PORTLAND — Students at Portland Middle School are getting healthier options in the lunchroom and they are behind the decisions.
A member of Project Healthy Schools, which is part of the Blue Cross Blue Shield and Michigan Department of Health and Human Services program called Building Healthy Communities, dropped by the school to help provide more healthy options for students during Michigan Apple Crunch Day.
“Our program works specifically with middle schools. We bring a health education to our schools, so they teach the sixth-graders 10 lessons about nutrition, physical activity and they learn some life skills about cooking and taking care of their bodies,” Project Healthy Schools Wellness Coordinator Jana Stewart said. “We organize school-wide initiatives like this to make it a little bit easier for students to practice healthy habits. Increasing access to fruits and vegetables, giving them opportunities to be more active or try other things that they might not have tried before.”
The fifth-, sixth- and seventh-graders tried three different kinds of Michigan apples during their lunches, Jonagold, Gala and Fuji. Then they were able to vote on their favorite, which it didn’t seem like the students were all on the same page.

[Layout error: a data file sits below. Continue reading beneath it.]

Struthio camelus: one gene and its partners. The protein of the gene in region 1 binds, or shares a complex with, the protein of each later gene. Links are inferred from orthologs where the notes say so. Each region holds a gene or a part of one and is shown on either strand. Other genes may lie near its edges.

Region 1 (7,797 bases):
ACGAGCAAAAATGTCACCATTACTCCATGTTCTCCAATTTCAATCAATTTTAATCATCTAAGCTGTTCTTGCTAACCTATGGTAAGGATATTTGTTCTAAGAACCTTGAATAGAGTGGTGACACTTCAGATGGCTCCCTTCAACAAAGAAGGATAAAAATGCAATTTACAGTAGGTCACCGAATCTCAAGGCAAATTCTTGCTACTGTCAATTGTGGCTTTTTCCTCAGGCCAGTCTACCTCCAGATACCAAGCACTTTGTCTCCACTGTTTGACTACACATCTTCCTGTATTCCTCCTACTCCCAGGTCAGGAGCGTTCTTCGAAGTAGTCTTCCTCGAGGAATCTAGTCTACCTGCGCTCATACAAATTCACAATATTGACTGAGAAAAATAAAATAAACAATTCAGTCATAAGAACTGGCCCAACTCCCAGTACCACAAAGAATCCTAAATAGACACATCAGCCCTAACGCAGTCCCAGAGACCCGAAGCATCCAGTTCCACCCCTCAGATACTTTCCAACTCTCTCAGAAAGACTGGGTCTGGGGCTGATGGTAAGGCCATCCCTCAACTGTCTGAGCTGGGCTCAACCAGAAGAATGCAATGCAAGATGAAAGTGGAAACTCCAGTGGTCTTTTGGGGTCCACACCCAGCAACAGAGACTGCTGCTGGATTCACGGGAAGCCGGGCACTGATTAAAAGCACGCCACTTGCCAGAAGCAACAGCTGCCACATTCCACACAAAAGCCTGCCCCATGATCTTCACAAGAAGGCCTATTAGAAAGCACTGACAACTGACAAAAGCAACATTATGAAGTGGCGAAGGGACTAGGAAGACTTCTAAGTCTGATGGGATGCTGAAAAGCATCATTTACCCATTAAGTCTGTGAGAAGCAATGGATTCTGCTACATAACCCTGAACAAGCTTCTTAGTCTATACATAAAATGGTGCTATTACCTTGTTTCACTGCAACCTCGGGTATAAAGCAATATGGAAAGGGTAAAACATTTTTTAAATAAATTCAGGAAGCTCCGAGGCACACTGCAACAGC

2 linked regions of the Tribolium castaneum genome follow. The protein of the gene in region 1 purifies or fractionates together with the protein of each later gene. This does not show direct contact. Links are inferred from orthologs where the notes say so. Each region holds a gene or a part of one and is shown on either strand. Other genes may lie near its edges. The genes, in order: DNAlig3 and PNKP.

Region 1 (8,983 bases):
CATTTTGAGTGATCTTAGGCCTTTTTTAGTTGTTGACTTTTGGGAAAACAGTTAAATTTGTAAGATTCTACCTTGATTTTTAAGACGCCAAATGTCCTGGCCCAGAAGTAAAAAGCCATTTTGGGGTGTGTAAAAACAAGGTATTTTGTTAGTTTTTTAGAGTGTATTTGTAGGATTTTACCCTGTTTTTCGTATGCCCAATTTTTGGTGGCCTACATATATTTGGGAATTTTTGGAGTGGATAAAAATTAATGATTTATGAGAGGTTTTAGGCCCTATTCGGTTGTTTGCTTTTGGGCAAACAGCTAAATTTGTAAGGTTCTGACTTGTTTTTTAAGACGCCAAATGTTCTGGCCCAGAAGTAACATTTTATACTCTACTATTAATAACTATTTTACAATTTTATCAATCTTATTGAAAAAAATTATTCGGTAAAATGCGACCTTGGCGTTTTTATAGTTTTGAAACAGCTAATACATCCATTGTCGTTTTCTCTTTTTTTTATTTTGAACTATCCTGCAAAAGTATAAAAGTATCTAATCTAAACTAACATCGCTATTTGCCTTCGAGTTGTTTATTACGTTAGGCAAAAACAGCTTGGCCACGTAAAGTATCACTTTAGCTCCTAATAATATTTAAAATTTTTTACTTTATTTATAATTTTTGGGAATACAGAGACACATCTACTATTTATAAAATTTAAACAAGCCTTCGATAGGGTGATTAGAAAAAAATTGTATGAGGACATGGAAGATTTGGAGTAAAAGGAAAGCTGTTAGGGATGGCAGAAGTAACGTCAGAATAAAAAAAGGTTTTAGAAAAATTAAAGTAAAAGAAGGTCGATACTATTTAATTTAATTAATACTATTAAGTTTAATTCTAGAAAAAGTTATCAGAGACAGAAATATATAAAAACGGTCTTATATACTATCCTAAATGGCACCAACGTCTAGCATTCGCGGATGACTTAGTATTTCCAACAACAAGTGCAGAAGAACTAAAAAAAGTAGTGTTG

“Then I’m going to work with food service to try to get that apple variety that was their favorite into their lunchroom, so they can have it a little bit more regularly since they identified they really liked that variety,” Stewart said.
That means the kids are getting involved with the decision of what foods will be available for lunches. The second part of the day involved the Lifetime Fitness class and healthy recipes. The students brought in recipes and narrowed it down to their favorite five. Those meals were then made and delivered to a nearby classroom where students will pick their favorite and that recipe will also be given to food service and might show up in the cafeteria.
“One thing we don’t want is for people to not pick up fruits and vegetables in the cafeteria just because it’s a kind or variety they don’t like,” Stewart said. “If we can get something in there that the kids are excited about and they remember having it at an event like this they’re more likely to put it on their tray.”
Principal Kevin Robydek and Dean of Students Leanna Davis even got into the fun of Project Healthy Schools by dressing up like a carrot and a strawberry.
“We’ve got great kids and we’re really working hard as a staff to make sure we’re promoting healthy things that kids when they leave here and go to high school and college after or whatever they choose that they’re choosing those healthy options. I want them to feel good and have healthy things to choose from,” Robydek said.